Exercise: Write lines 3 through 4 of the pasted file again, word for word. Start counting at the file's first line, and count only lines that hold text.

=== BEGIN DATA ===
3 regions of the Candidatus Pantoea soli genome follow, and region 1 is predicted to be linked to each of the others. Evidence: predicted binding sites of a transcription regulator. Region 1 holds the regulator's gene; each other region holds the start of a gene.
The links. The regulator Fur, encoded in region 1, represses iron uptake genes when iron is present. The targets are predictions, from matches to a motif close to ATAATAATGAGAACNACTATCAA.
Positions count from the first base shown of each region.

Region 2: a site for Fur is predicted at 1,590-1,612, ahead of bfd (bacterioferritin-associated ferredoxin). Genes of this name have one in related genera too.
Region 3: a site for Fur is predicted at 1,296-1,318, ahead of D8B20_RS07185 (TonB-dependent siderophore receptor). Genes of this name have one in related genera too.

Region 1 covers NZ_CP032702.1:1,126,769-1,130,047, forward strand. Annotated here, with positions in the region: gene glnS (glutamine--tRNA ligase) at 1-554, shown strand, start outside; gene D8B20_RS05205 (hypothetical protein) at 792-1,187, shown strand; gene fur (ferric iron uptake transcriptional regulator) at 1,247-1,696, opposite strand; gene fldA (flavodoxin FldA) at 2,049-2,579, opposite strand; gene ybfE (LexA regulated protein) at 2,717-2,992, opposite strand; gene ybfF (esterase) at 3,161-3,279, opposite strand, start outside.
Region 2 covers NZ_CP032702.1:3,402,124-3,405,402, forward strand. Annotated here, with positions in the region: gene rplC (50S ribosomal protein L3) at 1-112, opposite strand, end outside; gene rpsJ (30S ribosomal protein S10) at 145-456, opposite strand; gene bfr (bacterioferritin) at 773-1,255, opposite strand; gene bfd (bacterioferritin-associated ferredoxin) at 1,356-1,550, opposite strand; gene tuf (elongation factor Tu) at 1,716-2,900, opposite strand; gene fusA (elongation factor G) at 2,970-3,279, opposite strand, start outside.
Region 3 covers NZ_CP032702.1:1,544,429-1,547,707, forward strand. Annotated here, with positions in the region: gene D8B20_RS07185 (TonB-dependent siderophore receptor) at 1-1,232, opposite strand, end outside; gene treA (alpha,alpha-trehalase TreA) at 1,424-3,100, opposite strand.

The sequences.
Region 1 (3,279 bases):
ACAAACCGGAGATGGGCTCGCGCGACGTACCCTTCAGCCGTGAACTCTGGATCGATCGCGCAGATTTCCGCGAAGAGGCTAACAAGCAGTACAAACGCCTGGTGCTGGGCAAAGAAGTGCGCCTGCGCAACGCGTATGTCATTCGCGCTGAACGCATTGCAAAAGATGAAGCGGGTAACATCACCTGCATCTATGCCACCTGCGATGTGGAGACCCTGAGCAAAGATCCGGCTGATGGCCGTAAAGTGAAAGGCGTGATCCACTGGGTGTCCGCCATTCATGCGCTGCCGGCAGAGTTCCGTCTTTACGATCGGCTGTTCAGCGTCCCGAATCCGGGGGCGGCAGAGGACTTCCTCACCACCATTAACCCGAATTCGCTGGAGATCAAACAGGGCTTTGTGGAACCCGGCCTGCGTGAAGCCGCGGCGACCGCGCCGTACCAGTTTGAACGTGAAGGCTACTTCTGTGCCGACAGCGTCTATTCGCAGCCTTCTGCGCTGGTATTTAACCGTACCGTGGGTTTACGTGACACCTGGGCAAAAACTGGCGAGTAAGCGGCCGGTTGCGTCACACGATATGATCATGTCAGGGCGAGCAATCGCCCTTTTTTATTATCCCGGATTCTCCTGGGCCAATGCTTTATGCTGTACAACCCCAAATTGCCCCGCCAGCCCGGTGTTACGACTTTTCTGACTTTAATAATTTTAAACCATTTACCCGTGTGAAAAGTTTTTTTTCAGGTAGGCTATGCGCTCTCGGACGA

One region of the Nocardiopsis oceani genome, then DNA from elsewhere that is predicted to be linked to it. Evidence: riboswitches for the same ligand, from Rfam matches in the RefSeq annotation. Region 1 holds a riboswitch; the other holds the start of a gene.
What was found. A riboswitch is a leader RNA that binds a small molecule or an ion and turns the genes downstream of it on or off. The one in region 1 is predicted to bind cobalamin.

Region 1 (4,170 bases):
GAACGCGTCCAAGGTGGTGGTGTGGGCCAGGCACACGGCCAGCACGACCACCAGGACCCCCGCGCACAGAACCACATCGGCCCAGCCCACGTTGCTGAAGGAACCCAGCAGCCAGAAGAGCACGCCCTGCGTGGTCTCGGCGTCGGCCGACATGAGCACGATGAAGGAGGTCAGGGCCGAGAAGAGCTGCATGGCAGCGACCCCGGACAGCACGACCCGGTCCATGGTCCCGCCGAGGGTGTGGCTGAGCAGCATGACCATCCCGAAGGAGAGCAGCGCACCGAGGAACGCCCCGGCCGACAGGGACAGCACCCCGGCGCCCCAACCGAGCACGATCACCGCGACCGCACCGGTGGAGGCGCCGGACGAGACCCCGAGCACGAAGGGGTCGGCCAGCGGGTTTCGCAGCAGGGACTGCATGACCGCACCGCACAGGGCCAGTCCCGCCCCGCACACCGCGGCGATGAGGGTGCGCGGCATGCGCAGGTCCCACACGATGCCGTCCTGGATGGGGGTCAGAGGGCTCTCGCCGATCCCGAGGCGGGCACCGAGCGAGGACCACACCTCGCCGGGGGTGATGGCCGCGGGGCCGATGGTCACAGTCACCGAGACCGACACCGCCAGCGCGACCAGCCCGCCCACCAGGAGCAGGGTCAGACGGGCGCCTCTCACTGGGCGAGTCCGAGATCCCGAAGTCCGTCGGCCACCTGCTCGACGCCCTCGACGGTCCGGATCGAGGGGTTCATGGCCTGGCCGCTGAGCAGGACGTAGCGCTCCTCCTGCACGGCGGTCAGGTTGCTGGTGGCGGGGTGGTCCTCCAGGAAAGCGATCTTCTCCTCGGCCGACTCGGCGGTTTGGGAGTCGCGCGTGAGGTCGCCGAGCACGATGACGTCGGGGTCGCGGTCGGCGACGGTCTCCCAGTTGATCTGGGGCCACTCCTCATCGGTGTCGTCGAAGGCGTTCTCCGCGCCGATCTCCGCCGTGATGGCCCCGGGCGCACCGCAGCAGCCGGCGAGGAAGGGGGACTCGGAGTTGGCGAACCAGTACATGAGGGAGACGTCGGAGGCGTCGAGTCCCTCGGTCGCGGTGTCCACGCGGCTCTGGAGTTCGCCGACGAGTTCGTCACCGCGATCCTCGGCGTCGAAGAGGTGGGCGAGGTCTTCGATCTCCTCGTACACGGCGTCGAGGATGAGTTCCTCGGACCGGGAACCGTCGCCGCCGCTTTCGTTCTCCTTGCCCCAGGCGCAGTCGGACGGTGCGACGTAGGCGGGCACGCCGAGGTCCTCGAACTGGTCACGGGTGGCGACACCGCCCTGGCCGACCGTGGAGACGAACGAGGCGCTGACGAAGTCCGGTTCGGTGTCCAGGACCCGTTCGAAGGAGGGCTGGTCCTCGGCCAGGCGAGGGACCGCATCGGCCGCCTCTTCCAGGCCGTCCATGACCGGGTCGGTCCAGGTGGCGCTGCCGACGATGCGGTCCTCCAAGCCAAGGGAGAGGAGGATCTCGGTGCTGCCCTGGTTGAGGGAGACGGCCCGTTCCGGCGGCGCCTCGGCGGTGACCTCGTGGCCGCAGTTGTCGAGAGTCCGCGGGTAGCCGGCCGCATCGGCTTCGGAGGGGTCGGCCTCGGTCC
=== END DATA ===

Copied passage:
Positions count from the first base shown of each region.

Region 2: a site for Fur is predicted at 1,590-1,612, ahead of bfd (bacterioferritin-associated ferredoxin). Genes of this name have one in related genera too.